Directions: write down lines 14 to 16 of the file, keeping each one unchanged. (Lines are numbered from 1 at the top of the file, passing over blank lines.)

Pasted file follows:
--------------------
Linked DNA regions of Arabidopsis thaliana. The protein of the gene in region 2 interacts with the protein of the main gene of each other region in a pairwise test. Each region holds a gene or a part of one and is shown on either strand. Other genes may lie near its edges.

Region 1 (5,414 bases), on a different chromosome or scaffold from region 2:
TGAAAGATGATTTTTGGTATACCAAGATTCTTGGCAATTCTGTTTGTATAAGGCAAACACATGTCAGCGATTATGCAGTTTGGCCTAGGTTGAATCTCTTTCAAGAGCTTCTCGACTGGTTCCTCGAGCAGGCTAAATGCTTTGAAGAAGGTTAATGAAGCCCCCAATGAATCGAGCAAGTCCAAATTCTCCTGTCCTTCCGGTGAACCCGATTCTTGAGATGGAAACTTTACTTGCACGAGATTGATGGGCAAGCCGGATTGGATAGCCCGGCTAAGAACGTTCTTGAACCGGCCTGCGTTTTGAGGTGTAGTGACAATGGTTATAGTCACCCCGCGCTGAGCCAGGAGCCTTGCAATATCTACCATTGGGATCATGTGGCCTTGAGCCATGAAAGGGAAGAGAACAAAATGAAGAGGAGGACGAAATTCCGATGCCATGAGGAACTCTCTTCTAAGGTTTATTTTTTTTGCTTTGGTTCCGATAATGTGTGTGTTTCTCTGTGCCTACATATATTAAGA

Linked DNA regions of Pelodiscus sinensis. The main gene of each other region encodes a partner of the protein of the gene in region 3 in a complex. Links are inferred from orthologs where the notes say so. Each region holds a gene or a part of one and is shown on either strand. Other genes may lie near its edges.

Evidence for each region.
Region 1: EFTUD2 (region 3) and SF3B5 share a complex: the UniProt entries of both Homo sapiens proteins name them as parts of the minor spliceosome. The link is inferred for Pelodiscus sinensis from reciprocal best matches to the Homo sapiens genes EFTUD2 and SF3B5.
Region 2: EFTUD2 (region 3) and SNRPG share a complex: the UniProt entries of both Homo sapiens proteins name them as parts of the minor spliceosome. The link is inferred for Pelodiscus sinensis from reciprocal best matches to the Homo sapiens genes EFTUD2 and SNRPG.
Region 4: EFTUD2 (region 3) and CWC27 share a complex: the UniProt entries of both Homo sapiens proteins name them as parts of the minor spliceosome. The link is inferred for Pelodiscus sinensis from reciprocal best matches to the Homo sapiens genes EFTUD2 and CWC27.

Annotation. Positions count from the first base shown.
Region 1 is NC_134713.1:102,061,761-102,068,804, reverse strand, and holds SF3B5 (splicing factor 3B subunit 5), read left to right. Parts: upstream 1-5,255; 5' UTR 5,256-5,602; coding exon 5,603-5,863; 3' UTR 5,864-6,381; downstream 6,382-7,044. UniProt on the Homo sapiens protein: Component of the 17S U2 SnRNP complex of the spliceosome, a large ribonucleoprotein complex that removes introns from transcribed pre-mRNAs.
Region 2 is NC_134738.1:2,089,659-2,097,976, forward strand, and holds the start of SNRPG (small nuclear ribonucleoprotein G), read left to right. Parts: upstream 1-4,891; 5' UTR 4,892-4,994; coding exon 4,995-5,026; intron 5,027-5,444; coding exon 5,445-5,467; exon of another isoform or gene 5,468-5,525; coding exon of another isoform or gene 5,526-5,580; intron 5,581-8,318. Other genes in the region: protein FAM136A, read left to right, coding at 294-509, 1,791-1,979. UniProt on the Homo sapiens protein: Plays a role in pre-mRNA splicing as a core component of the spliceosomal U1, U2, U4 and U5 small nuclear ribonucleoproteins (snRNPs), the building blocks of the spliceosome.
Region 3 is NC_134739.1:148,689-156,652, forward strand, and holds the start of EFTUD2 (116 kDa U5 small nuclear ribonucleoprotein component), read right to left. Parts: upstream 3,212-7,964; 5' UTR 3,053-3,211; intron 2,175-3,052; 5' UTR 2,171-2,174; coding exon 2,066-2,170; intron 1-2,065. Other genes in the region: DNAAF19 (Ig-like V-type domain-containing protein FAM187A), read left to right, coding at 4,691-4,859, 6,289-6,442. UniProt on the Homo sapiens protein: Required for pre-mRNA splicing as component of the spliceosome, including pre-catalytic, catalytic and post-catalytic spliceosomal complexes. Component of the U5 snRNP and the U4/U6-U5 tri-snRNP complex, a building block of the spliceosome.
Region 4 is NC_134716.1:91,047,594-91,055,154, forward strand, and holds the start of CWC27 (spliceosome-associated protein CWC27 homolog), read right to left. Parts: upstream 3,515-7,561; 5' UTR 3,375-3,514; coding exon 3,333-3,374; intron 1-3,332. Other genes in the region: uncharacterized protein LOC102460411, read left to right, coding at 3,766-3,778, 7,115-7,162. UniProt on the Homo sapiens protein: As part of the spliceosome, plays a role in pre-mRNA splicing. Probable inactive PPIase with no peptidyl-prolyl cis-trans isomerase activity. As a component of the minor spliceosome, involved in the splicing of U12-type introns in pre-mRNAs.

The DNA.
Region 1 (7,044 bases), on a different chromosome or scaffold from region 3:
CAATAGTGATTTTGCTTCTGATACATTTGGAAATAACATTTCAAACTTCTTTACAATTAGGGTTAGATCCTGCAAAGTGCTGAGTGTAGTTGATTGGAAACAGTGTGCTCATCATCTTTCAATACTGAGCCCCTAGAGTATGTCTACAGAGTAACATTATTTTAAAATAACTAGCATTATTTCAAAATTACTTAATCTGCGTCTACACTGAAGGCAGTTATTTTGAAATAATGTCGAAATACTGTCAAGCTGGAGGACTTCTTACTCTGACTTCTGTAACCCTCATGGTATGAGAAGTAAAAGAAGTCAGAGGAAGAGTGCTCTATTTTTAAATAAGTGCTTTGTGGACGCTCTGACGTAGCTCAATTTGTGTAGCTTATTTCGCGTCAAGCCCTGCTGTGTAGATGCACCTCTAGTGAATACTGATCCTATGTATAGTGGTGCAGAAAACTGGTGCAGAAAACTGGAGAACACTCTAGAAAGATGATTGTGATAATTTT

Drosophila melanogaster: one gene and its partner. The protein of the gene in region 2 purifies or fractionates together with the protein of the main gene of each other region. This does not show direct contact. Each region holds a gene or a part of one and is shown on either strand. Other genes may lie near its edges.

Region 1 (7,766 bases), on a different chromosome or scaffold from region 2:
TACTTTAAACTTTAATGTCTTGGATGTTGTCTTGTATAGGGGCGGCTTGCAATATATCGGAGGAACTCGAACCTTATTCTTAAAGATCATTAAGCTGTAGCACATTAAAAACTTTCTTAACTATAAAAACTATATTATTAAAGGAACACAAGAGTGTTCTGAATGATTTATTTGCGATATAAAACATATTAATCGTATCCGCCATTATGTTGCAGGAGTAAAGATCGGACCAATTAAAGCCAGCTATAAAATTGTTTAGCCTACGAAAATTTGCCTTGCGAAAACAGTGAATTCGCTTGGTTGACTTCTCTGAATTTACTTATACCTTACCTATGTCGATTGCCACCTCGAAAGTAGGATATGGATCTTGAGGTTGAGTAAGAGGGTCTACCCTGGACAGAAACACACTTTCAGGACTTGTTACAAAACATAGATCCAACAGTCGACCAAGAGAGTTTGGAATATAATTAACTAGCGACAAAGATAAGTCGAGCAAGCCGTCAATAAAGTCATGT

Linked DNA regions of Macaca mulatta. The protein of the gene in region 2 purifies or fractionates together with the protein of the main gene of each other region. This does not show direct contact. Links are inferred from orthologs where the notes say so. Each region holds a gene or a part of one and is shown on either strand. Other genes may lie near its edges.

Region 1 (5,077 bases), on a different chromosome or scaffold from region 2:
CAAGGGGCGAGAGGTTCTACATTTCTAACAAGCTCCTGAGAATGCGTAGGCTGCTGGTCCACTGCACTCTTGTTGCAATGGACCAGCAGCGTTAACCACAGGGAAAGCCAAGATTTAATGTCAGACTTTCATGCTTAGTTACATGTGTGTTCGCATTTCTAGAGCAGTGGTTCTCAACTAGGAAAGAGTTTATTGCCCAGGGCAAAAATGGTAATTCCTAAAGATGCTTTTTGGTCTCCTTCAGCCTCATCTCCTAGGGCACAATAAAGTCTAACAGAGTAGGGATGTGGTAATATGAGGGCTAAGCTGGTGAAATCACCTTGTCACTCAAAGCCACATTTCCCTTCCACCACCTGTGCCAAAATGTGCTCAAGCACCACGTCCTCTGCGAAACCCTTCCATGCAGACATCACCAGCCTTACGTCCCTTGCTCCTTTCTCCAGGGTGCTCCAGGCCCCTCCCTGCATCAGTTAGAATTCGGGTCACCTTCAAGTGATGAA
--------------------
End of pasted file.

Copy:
The DNA.
Region 1 (7,044 bases), on a different chromosome or scaffold from region 3:
CAATAGTGATTTTGCTTCTGATACATTTGGAAATAACATTTCAAACTTCTTTACAATTAGGGTTAGATCCTGCAAAGTGCTGAGTGTAGTTGATTGGAAACAGTGTGCTCATCATCTTTCAATACTGAGCCCCTAGAGTATGTCTACAGAGTAACATTATTTTAAAATAACTAGCATTATTTCAAAATTACTTAATCTGCGTCTACACTGAAGGCAGTTATTTTGAAATAATGTCGAAATACTGTCAAGCTGGAGGACTTCTTACTCTGACTTCTGTAACCCTCATGGTATGAGAAGTAAAAGAAGTCAGAGGAAGAGTGCTCTATTTTTAAATAAGTGCTTTGTGGACGCTCTGACGTAGCTCAATTTGTGTAGCTTATTTCGCGTCAAGCCCTGCTGTGTAGATGCACCTCTAGTGAATACTGATCCTATGTATAGTGGTGCAGAAAACTGGTGCAGAAAACTGGAGAACACTCTAGAAAGATGATTGTGATAATTTT